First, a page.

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Spe Emulsions By Brendan Graham

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Spe Emulsions By Brendan Graham

  1. 1. Oil/Water Emulsions Formation Prediction and Measurement Dr. Dr Brendan Graham University of Western Australia Centre for Petroleum, Fuels & Energy Fluid Science Division
  2. 2. Outline • Introduction to Oil/Water Emulsions – Formation, Issues, Remediation • Measurement Techniques – Techniques, Issues • UWA Apparatus – Address shortcomings • Multi Phase Flow Meters – Types, Issues
  3. 3. Production Issues • Lost Production – Down hole • Transportation issues – Viscosity • Treatment costs – Chemical, Electrical • Need to know risk of formation
  4. 4. Relative Viscosity of Emulsions 4
  5. 5. Emulsion Viscosity • Viscosity of emulsions depends on – Viscosities of the oil & water – The volume fraction of the dispersed water – The droplet size distribution – The temperature p – The shear rate – facilities design implications – The amount of solids present 5
  6. 6. Crude Oil/Water Emulsions • Three criteria to form an emulsion – Two immiscible phases p – Agitation to disperse one liquid into droplets – Emulsifier to stabilise droplets • Emulsions are problem only if stable on production time scale
  7. 7. Sources of shear • Gas lift wells – Gas injection p j points • Pumping wells – Pump and tubing • Gas evolution – Perforations, screens, chokes, flow lines
  8. 8. Emulsion Stability • Two common types of emulsifiers – Surfactant or surface active agent • Reduces surface tension • Forms viscous barrier • Repulsion of electrically charged droplets – Fine solid particles • Sand, silt, FeS, asphaltenes 8
  9. 9. Emulsifiers • Naturally occurring – Higher boiling point fractions – asphaltenes resins asphaltenes, resins, organic acids & bases • Introduced surfactants – Drilling fluids, stimulation chemicals, EOR surfactants – Injected chemicals for wax scale control wax, 9
  10. 10. Minimisation Techniques • Use downhole chokes – Higher temperatures g p – Lower pressure differential • Minimise points of flow disruption – Smooth flow lines – Pumps in working order • Injected chemicals – Minimise use – Check for compatibility
  11. 11. Will an oil form an emulsion? Will my demulsifier work?
  12. 12. Laboratory Techniques • Bottle Shaker/Rocker • Blender (D ASTM 1401) – Originally made for non crude oil application – Routinely modified for different applications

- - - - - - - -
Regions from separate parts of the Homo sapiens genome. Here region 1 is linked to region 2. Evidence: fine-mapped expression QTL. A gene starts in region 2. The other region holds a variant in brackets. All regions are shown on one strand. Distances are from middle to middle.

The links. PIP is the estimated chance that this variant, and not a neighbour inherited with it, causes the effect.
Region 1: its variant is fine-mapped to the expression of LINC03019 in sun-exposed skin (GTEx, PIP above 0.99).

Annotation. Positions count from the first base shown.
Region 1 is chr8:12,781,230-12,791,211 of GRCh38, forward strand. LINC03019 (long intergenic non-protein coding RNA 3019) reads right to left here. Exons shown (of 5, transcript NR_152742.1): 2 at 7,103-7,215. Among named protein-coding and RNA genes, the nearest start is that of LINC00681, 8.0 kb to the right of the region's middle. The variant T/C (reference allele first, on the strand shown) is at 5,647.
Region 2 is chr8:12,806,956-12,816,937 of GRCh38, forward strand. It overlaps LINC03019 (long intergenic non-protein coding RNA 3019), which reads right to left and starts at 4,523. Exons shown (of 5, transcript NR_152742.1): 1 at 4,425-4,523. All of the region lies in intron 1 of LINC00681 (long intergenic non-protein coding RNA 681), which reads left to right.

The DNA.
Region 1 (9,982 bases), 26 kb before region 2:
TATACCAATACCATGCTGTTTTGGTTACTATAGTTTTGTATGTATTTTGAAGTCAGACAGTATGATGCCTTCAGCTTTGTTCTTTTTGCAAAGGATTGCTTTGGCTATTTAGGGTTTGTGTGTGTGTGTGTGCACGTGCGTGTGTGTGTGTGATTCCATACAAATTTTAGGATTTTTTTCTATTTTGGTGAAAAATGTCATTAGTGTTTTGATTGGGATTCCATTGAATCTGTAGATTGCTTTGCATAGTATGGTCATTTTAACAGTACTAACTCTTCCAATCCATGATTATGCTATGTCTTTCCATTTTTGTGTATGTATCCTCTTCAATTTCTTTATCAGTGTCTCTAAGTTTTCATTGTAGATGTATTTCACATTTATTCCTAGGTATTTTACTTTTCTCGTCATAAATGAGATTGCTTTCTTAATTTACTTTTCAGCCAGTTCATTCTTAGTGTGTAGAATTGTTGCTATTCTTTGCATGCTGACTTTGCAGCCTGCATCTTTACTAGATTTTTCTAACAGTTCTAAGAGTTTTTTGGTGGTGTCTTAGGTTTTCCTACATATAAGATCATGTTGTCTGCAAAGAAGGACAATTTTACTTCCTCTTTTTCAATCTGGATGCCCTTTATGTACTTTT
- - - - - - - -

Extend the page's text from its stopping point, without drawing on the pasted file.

13. 13. Case Study Results • Looking at real report data • Issues – Measurement accuracy – Reproducibility
  14. 14. 30:70 Oil:Brine Low Agitation
  15. 15. 30:70 Oil:Brine High Agitation
  16. 16. • Accuracy of Measurement – Phase levels not correct – Subjective determination of levels
  17. 17. Reproducibility
  18. 18. Current Test Conditions • Shear conditions not representative of real world shear experienced by oil/water • Overestimate emulsion formation tendency • Results quite subjective, user dependent • Determines demulsifier choice and dosing amount • N d more representative method Need t ti th d
  19. 19. UWA solution • Objective measurement technique • User independent • Based on amount of energy required for emulsion formation
  20. 20. Emulsion Dynamometer • V i bl speed rotor Variable d t • Measure force transmitted through solution • Determine energy inputted into system
  21. 21. Effect of Shear Rate orce (N) Fo Time (s)
  22. 22. Reproducibility 0.1 Sample 1 0.09 Sample 2 Sample 3 0.08 0.07 0.06 Force 0.05 0.04 0.03 0.02 0 02 0.01 0 0 10 20 30 40 50 60 Time (s)
  23. 23. Addition of Surfactant Increased Energy Input Slippage Ons Time [(log (s)] ( Decreased Energy Input Increased Viscosity set Surfactant Concentration (mg/10mL water)
  24. 24. Applications of Emulsion Dynometer • Determine energy required for emulsion formation • Test demulsifier efficacy based on energy applied to system • Compare to CFD models to determine amount of shear experienced in p p production
  25. 25. Multiphase Meters • Used to determine flow rates of oil/water in pipelines • Need to determine phase fractions – Gamma rays – Microwave – Electrical impedance
  26. 26. Electrical Impedance • Based on Bruggeman Equation Measured 13 ε w − ε mix ⎛ ε o ⎞ ⎜ ε ⎟ = 1 − φw ×⎜ ε w − ε o ⎝ mix ⎟⎠ Calculated Assigned Values
  27. 27. Measure & calculate εr (= n2) for oil & emulsion Characterization of oil (SCN components) ℘SCN = 0.3341M SCN + 0.4208 ε −1 calculate εoil : = ρ ∑ z SCN℘SCN ε +2 Measured εoil (Capacitor) Calculated εoil 2.44 ± 0.06 2.1
  28. 28. Relation of Measured to Calculated Data Then measure εwater & εmix for known water cuts (φw) f k t t to test Bruggeman eqn Errors of 10-15% compared to Bruggeman eqn used by industry in MPFMs
  29. 29. Summary • Current laboratory results not reproducible and subjective • MPFM have errors of 10-15% • Need for careful evaluation of results
  30. 30. Questions ?

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